Reconstructing the stemma of a textual tradition from the order of sections in manuscripts

  1. 1. Matthew Spencer

    Department of Biochemistry - Cambridge University

  2. 2. Barbara Bordalejo

    De Montfort University, University of Saskatchewan

  3. 3. Adrian C. Barbrook

    Department of Biochemistry - Cambridge University

  4. 4. Linne R. Mooney

    Department of English - University of Maine

  5. 5. Christopher J. Howe

    Department of Biochemistry - Cambridge University

  6. 6. Peter Robinson

    De Montfort University, Institute for Textual Scholarship - University of Saskatchewan

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Geoffrey Chaucer's Canterbury Tales exists in over 50 complete manuscripts
and early printed editions. It consists of a series of tales told by
pilgrims travelling from London to Canterbury, more or less loosely
connected by linking passages. Unlike other contemporary works of
literature having a similar form, the surviving manuscripts show many
different orders of the tales and links [Manly, J. M. & Rickert, E., pages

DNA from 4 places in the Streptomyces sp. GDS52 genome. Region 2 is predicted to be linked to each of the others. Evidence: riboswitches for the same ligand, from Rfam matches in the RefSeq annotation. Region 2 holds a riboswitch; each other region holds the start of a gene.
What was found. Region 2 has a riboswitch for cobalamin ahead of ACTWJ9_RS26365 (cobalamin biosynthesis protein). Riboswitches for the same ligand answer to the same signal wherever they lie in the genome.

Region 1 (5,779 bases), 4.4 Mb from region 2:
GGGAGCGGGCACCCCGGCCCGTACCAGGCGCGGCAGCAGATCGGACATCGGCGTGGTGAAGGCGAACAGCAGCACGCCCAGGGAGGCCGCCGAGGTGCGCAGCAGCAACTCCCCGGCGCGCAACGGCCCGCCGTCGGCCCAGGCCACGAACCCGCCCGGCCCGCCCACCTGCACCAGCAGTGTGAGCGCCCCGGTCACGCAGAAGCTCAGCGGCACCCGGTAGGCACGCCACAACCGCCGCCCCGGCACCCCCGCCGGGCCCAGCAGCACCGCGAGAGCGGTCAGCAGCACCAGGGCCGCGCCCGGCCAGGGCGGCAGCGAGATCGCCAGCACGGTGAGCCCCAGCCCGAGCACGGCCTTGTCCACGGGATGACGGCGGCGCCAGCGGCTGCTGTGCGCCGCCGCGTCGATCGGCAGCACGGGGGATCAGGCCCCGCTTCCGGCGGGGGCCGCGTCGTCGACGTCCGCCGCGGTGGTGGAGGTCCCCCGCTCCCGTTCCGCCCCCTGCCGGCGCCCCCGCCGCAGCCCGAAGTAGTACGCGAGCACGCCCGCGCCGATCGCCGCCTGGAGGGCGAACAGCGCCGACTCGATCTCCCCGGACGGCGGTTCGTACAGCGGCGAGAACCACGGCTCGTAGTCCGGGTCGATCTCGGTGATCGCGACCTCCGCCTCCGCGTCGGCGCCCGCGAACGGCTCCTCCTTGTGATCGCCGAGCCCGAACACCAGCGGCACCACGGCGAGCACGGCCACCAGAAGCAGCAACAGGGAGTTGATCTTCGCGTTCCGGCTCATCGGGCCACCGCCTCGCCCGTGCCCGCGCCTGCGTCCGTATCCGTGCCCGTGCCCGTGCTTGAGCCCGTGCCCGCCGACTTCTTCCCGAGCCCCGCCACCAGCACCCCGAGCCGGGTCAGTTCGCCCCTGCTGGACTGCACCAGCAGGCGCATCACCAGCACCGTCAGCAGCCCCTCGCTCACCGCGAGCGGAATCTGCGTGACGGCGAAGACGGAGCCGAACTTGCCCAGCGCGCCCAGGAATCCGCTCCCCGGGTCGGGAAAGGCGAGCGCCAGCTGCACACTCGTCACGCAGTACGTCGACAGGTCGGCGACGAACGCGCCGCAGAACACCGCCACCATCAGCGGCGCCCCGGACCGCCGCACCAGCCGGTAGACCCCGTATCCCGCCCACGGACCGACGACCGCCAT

475-494 in Volume II of The text of the Canterbury Tales: studied on the
basis of all known manuscripts (eds. Manly, J. M. & Rickert, E.),
University of Chicago Press, Chicago, 1940]. Tales and links have been
inserted, deleted or moved from one position to another. Previous studies
of the order of these sections have focussed on two main questions: the
order intended by Chaucer, and the possibility that differences in order
among manuscripts can reveal the genealogy of the manuscripts (the
stemma). These studies have used verbal arguments about the internal
consistency of different orders, geographical references within the links,
and the plausibility of hypothetical rearrangements [e.g. Benson, L. D.
The order of The Canterbury Tales. Studies in the Age of Chaucer 3, 77-120

An analogous problem in evolutionary biology is the reconstruction of the
phylogeny (family tree) of a set of species from the order of genes on a
genome [Sankoff, D. Edit distance for genome comparison based on non-local